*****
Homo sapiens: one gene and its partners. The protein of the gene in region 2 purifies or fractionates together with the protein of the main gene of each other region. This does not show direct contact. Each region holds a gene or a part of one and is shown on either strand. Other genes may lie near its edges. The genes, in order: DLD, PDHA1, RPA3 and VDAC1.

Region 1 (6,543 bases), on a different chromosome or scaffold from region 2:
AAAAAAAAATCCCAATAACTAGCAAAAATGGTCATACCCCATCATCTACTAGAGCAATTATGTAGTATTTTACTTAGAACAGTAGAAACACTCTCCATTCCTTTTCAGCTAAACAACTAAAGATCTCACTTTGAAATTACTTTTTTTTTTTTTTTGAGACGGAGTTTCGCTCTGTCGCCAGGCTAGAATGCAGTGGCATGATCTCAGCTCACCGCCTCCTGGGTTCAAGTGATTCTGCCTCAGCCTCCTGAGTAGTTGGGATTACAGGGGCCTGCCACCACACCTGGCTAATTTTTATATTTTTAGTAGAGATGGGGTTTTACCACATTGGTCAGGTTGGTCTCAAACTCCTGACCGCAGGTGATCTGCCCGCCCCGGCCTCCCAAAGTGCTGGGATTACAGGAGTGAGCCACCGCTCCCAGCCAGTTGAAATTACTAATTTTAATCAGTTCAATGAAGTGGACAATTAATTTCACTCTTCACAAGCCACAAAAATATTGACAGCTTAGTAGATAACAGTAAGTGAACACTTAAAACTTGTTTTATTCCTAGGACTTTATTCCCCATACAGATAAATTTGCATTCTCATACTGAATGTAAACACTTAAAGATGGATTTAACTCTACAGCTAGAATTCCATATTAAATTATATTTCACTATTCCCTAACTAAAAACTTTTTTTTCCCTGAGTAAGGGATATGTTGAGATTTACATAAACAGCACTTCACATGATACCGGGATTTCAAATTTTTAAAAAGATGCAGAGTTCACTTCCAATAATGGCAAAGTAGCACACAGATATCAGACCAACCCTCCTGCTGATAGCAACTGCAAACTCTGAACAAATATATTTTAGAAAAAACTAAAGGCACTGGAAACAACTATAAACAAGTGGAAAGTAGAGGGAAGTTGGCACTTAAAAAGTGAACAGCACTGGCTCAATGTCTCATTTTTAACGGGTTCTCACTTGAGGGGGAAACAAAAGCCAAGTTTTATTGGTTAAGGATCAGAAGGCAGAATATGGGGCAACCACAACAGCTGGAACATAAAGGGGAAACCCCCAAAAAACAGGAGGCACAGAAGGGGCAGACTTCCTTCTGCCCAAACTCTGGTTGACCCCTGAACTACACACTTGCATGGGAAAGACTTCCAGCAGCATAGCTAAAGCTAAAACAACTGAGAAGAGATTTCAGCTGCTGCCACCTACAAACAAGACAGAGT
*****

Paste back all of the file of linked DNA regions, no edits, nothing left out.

Homo sapiens: one gene and its partners. The protein of the gene in region 2 purifies or fractionates together with the protein of the main gene of each other region. This does not show direct contact. Each region holds a gene or a part of one and is shown on either strand. Other genes may lie near its edges. The genes, in order: DLD, PDHA1, RPA3 and VDAC1.

Region 1 (6,543 bases), on a different chromosome or scaffold from region 2:
AAAAAAAAATCCCAATAACTAGCAAAAATGGTCATACCCCATCATCTACTAGAGCAATTATGTAGTATTTTACTTAGAACAGTAGAAACACTCTCCATTCCTTTTCAGCTAAACAACTAAAGATCTCACTTTGAAATTACTTTTTTTTTTTTTTTGAGACGGAGTTTCGCTCTGTCGCCAGGCTAGAATGCAGTGGCATGATCTCAGCTCACCGCCTCCTGGGTTCAAGTGATTCTGCCTCAGCCTCCTGAGTAGTTGGGATTACAGGGGCCTGCCACCACACCTGGCTAATTTTTATATTTTTAGTAGAGATGGGGTTTTACCACATTGGTCAGGTTGGTCTCAAACTCCTGACCGCAGGTGATCTGCCCGCCCCGGCCTCCCAAAGTGCTGGGATTACAGGAGTGAGCCACCGCTCCCAGCCAGTTGAAATTACTAATTTTAATCAGTTCAATGAAGTGGACAATTAATTTCACTCTTCACAAGCCACAAAAATATTGACAGCTTAGTAGATAACAGTAAGTGAACACTTAAAACTTGTTTTATTCCTAGGACTTTATTCCCCATACAGATAAATTTGCATTCTCATACTGAATGTAAACACTTAAAGATGGATTTAACTCTACAGCTAGAATTCCATATTAAATTATATTTCACTATTCCCTAACTAAAAACTTTTTTTTCCCTGAGTAAGGGATATGTTGAGATTTACATAAACAGCACTTCACATGATACCGGGATTTCAAATTTTTAAAAAGATGCAGAGTTCACTTCCAATAATGGCAAAGTAGCACACAGATATCAGACCAACCCTCCTGCTGATAGCAACTGCAAACTCTGAACAAATATATTTTAGAAAAAACTAAAGGCACTGGAAACAACTATAAACAAGTGGAAAGTAGAGGGAAGTTGGCACTTAAAAAGTGAACAGCACTGGCTCAATGTCTCATTTTTAACGGGTTCTCACTTGAGGGGGAAACAAAAGCCAAGTTTTATTGGTTAAGGATCAGAAGGCAGAATATGGGGCAACCACAACAGCTGGAACATAAAGGGGAAACCCCCAAAAAACAGGAGGCACAGAAGGGGCAGACTTCCTTCTGCCCAAACTCTGGTTGACCCCTGAACTACACACTTGCATGGGAAAGACTTCCAGCAGCATAGCTAAAGCTAAAACAACTGAGAAGAGATTTCAGCTGCTGCCACCTACAAACAAGACAGAGT